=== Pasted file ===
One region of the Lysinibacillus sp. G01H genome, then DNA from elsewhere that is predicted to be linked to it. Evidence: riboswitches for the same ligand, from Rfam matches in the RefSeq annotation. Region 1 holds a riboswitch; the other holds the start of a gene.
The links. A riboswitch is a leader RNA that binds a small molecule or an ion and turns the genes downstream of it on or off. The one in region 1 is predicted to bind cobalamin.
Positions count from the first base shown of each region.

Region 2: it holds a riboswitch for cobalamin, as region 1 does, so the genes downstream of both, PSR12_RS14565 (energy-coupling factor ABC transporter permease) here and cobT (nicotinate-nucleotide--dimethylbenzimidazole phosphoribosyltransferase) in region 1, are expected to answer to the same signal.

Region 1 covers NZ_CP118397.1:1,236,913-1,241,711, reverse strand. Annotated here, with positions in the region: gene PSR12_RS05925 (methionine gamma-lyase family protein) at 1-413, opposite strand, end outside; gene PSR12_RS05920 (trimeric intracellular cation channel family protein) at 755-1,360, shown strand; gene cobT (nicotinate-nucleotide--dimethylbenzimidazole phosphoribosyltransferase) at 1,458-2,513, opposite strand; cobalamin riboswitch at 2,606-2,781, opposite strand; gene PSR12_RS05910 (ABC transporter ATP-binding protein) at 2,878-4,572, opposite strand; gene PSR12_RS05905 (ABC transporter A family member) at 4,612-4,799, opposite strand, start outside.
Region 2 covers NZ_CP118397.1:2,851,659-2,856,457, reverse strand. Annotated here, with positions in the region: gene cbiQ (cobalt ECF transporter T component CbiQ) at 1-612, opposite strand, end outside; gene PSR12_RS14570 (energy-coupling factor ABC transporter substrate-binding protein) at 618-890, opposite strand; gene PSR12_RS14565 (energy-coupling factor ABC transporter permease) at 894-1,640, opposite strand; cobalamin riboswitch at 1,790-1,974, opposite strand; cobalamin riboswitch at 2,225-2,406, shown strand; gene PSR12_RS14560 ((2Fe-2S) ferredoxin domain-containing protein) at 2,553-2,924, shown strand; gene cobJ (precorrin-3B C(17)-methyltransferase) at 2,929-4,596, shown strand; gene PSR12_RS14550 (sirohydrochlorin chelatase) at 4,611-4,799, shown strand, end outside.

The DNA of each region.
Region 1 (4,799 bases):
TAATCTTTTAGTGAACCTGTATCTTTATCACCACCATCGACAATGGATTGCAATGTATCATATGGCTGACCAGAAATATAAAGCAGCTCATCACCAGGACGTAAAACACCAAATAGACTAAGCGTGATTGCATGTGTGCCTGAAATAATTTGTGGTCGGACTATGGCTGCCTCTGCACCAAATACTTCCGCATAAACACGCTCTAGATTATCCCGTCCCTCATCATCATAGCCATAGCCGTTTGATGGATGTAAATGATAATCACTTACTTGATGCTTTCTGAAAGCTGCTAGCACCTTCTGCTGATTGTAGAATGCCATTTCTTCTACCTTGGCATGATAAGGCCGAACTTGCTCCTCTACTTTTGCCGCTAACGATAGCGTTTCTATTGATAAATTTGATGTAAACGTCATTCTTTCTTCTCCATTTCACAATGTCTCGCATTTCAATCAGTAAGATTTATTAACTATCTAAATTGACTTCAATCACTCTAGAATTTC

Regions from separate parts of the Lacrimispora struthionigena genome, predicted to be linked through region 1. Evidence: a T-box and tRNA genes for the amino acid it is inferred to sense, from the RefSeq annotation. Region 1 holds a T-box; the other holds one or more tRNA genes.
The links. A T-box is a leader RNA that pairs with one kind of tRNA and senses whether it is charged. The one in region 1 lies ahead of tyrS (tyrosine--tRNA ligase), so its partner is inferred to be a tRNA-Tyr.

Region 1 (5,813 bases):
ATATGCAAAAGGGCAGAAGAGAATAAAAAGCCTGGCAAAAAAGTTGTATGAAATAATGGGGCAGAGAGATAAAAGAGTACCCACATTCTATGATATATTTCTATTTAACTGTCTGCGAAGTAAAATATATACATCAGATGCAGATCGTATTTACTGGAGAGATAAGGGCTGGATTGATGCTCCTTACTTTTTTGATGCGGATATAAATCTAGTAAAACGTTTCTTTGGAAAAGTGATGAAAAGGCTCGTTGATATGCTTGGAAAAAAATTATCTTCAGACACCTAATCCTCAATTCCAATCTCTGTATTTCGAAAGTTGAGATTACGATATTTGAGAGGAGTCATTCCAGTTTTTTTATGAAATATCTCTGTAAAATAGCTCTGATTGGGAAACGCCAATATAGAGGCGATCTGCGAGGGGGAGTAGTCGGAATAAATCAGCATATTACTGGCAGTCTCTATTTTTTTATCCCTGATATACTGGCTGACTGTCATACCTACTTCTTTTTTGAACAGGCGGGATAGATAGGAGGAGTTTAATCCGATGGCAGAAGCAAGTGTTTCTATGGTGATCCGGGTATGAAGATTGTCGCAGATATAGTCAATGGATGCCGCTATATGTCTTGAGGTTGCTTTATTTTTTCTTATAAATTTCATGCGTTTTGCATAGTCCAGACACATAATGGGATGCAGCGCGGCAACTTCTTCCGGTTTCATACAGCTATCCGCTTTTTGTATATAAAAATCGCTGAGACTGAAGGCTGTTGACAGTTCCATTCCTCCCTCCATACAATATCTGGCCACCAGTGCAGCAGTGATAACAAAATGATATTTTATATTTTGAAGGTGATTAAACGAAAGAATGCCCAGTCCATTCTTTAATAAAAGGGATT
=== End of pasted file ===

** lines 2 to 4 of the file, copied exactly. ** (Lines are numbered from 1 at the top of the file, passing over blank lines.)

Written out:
The links. A riboswitch is a leader RNA that binds a small molecule or an ion and turns the genes downstream of it on or off. The one in region 1 is predicted to bind cobalamin.
Positions count from the first base shown of each region.

Region 2: it holds a riboswitch for cobalamin, as region 1 does, so the genes downstream of both, PSR12_RS14565 (energy-coupling factor ABC transporter permease) here and cobT (nicotinate-nucleotide--dimethylbenzimidazole phosphoribosyltransferase) in region 1, are expected to answer to the same signal.